Monday, 1 December 2014

Egon Schiele: The Radical Nude, at the Courtauld Gallery

I went to this exhibition because I had been looking at Tracey Emin's loose and expressive drawings and she rated him as her favourite artist. And then I signed up for this drawing course and saw a poster for the exhibition in the same week. I think of the Courtauld Gallery in a certain way which made it seem a bit of a departure to show drawings like this but once I was there it was obviously in keeping, with the traditions of life drawing being taken off somewhere idiosyncratic by a rebellious spirit.

The building is of course very impressive on the Strand, with huge portico and curved elegant staircase and big solid wood doors. Inside the galleries the rooms are relatively small and enclosing. Lots of people, but I was able to see what I wanted. Two rooms seemed to have a lot in them, but somehow hung so that this did not cause problems. Most fairly small drawings on paper. Enough about the artist's life to be interesting but not too much.

Standing male nude
link to image
Art school drop-out and joined Kandinski's Der Blaue Reiter. Died young 28? and didn't draw much during national service in the first world war. Friend of a mime artist (possibly where some of the odd poses come from).

Egon Schiele 1912
Self-portrait with raised bare shoulder
Leopold Museum
Link to image
My notes, go like this:

Egon Schiele
Self-portrait from the back
Link to image

'deliberately awkward & expressive poses'

'Contraversial at the time, and still debated' - (some of my family looked askance when I said I was going to this exhibition, referring to the pornographic nature of some of his work.)

Colours - watercolour/gouache
Yellow ribs, red buttocks, green shadows
On brown paper
'the death beneath the skin'

Nude baby
'wriggling off the paper'
Drawn at the maternity ward
Link to image

Covering/ cropped face so form is detail of body and pose.

Diluted black gouache and pencil gives a ghastly air, vs. image of young girl with pigtails, shows the corruption of prostitution.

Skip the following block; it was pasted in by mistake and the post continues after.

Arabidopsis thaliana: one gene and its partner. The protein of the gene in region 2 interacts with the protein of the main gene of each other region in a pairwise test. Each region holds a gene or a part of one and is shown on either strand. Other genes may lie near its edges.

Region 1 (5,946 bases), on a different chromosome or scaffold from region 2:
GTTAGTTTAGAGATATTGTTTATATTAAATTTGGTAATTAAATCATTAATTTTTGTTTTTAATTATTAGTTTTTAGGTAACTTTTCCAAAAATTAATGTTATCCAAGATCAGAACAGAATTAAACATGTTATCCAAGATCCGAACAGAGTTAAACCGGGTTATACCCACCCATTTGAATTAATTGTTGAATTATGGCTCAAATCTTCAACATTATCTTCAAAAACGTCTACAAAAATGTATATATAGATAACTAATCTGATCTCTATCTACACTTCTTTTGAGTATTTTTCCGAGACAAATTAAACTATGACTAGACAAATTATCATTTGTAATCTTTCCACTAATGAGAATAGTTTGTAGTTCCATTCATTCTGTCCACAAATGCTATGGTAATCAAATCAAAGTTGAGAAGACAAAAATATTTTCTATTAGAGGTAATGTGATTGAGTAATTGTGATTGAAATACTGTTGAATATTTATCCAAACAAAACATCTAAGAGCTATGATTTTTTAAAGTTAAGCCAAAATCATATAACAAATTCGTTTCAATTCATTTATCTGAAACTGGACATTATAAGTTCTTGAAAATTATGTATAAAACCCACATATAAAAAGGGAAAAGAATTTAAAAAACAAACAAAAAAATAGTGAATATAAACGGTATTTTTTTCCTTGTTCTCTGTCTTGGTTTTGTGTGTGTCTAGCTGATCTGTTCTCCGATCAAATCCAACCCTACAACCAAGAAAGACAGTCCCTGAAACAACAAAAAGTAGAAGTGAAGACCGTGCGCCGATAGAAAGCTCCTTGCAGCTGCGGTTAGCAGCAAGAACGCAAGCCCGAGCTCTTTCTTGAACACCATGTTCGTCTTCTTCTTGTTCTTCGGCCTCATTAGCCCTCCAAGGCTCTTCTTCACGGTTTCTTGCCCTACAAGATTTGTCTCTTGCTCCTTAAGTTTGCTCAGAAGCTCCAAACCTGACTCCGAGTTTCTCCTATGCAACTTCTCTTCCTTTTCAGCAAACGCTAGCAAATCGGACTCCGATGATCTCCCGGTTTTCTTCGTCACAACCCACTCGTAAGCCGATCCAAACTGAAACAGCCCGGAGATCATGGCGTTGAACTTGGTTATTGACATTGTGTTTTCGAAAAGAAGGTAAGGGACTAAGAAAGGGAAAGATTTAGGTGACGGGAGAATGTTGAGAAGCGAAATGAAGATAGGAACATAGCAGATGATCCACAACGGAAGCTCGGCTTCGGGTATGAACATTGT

Seated nude girl with pigtails 1910
Link to image

'Sneering nude' Hat/skirt and facial expression give her character. Surrounding white chalk odd.

Sneering woman - Gertrude Schiele
Link to image

'I paint the light that emanates from all bodies' Schiele 1911 - in the context of one this means very much more blank than line.

Egon Schiele 1910
Chalk and watercolour
Leopold Museum
Link to image

Nude self-portraits -e xpressive of anguish - grey, thin, emaciated, unnaturally twisted, referring to saints/ martyrs?

Some of these self-portraits suggest that he didn't like himself very much. More about the ugliness, or the posture.

Crouching nude in a green kerchief 1914 Gouache and pencil.
Drawn as if inevitable
Link to image
Unfortunately all the images of this piece that I can find online are cropped in one way or another, which doesn't show the unusual andn striking composition of this image of a woman sandwiched between blue and green. 
Standing nude in red jacket 1913
Focus drawn by red areas
Link to image

'Economy of line & colour' means that impact is focussed.

Nothing in the background. Rules go hang.

What I have learned from seeing this exhibition:
Something about how it doesn't have to look exactly how it looks - it's more important to give the feeling of what it's like to be me looking at it. I think I have been trying too hard to get the details right.

Colour can be important in lots of different ways - focus (right),  composition (crouching nude above) , detail or texture (self-portraits above).

Don't have to have any background!

People have lots of hang-ups attached to seeing naked bodies displayed in particular ways, me included.

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